knockout mice 
, we also observed variability in phenotypic penetrance of the Vhl
deletion due to differences in mouse genetic backgrounds. The postnatal lethality in Pdx1-Cre;Vhl f/f mice was most severe in A/J and Balb/C background strains, but not as severe in the C57BL/6 background strain. This finding suggests that strain-specific genetic modifiers may provide protection for the survival of these mice with pVHL deficiency in the pancreas. Notably, we showed that pancreatic phenotypes observed in Pdx1-Cre;Vhl f/f mice correlate with a modest upregulation of Hif1α, but not HIf2α. It is thus possible that these strain-specific genetic modifiers may function to interfere with VHL
downstream signaling, and compensate for the loss of pVHL. This does not exclude the possibility that the pancreatic phenotypes observed in Pdx1-Cre;Vhl f/f mice resulted from mechanisms completely independent of HIF signaling pathways, such as VHL's role in regulating extracellular matrix assembly 
. Identification of these modifier genes and further comparative functional analysis utilizing mice deficient in Hif1α and Hif2α will provide insight into the precise molecular mechanisms leading to the development of VHL-associated pancreatic disease.
An unexpected observation during our studies was the small size seen in mice deficient in pVHL in the islet β-cells. While our analyses excluded the idea that alterations in growth hormone and basal glucose levels led to this phenotype in Rip-Cre;Vhl f/f mice, it is described in the literature that pVHL regulates glucose metabolism in liver and kidney cells 
. Establishment of our Rip-Cre;Vhl f/f homozygous mice now allows us to begin investigating whether or not pVHL also plays an important role in glucose sensing in pancreatic islet β-cells, such as via glucose transporter 1 (Glut1). However, phenotypes seen in Rip-Cre;Vhl f/f mice are confounded by the fact that Rip-Cre is expressed at a low level in the hypothalamus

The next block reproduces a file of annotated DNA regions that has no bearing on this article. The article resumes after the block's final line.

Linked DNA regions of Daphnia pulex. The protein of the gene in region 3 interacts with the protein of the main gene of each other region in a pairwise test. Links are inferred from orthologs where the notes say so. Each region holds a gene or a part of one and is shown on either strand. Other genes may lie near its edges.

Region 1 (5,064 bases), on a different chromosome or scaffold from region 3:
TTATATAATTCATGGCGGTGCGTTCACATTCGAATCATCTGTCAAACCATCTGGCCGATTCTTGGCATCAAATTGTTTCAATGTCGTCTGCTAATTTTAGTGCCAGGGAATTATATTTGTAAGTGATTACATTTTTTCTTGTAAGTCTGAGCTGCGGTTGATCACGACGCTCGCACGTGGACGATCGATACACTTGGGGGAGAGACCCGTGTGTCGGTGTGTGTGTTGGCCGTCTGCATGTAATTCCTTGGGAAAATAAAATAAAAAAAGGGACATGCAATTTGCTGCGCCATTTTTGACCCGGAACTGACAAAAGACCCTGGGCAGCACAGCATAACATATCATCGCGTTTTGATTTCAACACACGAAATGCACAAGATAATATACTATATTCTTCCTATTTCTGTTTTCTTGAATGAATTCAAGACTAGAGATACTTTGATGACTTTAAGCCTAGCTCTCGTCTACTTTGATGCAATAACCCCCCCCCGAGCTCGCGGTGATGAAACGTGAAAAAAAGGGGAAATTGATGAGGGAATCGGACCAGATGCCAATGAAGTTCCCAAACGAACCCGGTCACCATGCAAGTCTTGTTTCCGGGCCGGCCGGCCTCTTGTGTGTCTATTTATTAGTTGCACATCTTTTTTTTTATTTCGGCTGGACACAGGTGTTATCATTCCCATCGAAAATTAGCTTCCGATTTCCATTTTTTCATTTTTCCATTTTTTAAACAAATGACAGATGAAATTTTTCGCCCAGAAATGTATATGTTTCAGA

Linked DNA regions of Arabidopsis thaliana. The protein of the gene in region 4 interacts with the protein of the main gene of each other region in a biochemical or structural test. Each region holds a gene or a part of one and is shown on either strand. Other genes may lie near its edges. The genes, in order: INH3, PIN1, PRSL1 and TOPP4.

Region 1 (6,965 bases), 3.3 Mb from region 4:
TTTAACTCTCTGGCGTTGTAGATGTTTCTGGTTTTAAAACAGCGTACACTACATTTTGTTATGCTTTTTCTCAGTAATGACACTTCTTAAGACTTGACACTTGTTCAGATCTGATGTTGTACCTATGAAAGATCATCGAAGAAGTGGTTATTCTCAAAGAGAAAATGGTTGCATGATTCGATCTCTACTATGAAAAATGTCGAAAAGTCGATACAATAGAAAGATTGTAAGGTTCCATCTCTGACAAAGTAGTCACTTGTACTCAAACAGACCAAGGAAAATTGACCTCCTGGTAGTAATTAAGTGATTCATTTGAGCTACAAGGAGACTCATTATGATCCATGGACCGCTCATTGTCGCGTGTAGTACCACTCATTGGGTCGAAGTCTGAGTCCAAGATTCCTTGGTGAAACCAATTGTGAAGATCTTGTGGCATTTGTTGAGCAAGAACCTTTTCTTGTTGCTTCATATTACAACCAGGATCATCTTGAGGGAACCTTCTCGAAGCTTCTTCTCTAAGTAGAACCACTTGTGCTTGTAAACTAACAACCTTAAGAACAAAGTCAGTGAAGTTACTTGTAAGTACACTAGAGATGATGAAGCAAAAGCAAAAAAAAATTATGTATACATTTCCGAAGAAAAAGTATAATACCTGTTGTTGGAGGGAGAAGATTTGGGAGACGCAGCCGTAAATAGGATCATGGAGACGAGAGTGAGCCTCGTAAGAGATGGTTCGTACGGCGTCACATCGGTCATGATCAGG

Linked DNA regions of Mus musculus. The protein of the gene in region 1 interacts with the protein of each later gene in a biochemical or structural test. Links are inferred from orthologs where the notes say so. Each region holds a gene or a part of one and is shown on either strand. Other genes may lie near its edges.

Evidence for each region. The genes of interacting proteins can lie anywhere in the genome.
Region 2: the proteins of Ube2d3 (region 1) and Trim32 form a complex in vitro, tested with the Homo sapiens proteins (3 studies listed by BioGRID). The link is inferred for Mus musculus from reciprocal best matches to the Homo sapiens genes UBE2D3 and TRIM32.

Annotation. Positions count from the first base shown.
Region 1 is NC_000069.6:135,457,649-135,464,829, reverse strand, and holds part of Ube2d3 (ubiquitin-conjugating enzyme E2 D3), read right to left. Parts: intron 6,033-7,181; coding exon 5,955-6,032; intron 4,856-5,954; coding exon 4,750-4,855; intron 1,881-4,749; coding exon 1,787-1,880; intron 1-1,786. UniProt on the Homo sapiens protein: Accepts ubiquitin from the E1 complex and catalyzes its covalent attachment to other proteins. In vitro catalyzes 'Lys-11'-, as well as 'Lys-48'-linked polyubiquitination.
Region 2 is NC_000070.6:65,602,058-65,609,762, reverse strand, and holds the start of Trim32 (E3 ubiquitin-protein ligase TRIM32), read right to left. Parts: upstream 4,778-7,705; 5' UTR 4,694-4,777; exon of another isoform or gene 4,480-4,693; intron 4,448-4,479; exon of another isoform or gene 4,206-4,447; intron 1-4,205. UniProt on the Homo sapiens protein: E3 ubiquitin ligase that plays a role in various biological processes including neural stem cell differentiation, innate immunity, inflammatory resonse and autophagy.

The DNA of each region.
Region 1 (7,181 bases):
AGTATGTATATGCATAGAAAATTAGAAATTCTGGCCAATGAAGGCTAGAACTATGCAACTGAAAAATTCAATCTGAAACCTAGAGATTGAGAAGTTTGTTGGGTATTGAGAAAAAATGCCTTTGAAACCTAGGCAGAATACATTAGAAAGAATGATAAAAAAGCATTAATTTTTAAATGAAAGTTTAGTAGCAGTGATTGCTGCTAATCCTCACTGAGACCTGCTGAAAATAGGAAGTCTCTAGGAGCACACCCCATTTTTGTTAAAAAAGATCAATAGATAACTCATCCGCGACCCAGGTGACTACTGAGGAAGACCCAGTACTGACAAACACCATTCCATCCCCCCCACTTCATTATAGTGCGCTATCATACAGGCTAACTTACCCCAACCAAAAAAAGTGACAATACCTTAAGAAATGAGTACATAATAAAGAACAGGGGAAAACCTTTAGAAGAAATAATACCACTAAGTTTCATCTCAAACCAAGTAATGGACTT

. Thus, it would be critical to confirm and determine that deletion of Vhl
indeed occurred in particular nuclei within the hypothalamus in Rip-Cre;Vhl f/f homozygous mice. Only when that information is available, will we be able to conclusively interpret the physiological data resulting from the loss of pVHL in pancreatic islet β-cells or in the hypothalamus.
In summary, to decipher the functional significance of pVHL in the pancreas during development and tumorigenesis, we conditionally inactivated Vhl in distinct pancreatic cell populations and reported the first mouse model of VHL that recapitulates clinical features found in the pancreas of VHL patients. Importantly, our data demonstrated that pVHL is functionally important for postnatal ductal and exocrine pancreas, and suggested that pancreatic progenitor cells, not mature endocrine cells, as the cell of origin for VHL-associated pancreatic lesions. The novel mouse model systems reported in this study will provide the foundation for further functional and genetic analysis to advance our understanding of VHL-associated pancreatic manifestations.